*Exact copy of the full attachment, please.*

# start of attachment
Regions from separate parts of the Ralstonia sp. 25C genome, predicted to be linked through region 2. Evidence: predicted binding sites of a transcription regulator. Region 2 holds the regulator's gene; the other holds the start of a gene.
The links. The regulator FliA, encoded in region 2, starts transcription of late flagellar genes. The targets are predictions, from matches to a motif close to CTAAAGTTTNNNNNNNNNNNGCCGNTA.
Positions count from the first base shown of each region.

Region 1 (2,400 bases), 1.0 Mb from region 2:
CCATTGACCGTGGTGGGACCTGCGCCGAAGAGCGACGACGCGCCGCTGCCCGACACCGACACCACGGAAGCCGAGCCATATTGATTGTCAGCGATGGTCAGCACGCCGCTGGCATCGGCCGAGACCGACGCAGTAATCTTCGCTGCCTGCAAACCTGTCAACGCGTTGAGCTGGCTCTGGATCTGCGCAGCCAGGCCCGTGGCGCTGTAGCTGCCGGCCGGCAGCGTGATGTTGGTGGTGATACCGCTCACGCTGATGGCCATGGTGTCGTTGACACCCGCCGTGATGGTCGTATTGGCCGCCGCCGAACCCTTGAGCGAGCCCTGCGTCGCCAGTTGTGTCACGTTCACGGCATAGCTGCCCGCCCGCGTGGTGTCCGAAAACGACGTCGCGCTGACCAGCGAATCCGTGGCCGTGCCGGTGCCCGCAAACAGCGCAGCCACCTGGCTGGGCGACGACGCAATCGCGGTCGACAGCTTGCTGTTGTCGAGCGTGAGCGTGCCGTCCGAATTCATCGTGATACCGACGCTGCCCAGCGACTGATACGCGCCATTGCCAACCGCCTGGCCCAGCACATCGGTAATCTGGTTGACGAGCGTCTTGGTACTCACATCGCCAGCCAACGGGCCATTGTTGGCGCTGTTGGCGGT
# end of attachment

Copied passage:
Regions from separate parts of the Ralstonia sp. 25C genome, predicted to be linked through region 2. Evidence: predicted binding sites of a transcription regulator. Region 2 holds the regulator's gene; the other holds the start of a gene.
The links. The regulator FliA, encoded in region 2, starts transcription of late flagellar genes. The targets are predictions, from matches to a motif close to CTAAAGTTTNNNNNNNNNNNGCCGNTA.
Positions count from the first base shown of each region.

Region 1 (2,400 bases), 1.0 Mb from region 2:
CCATTGACCGTGGTGGGACCTGCGCCGAAGAGCGACGACGCGCCGCTGCCCGACACCGACACCACGGAAGCCGAGCCATATTGATTGTCAGCGATGGTCAGCACGCCGCTGGCATCGGCCGAGACCGACGCAGTAATCTTCGCTGCCTGCAAACCTGTCAACGCGTTGAGCTGGCTCTGGATCTGCGCAGCCAGGCCCGTGGCGCTGTAGCTGCCGGCCGGCAGCGTGATGTTGGTGGTGATACCGCTCACGCTGATGGCCATGGTGTCGTTGACACCCGCCGTGATGGTCGTATTGGCCGCCGCCGAACCCTTGAGCGAGCCCTGCGTCGCCAGTTGTGTCACGTTCACGGCATAGCTGCCCGCCCGCGTGGTGTCCGAAAACGACGTCGCGCTGACCAGCGAATCCGTGGCCGTGCCGGTGCCCGCAAACAGCGCAGCCACCTGGCTGGGCGACGACGCAATCGCGGTCGACAGCTTGCTGTTGTCGAGCGTGAGCGTGCCGTCCGAATTCATCGTGATACCGACGCTGCCCAGCGACTGATACGCGCCATTGCCAACCGCCTGGCCCAGCACATCGGTAATCTGGTTGACGAGCGTCTTGGTACTCACATCGCCAGCCAACGGGCCATTGTTGGCGCTGTTGGCGGT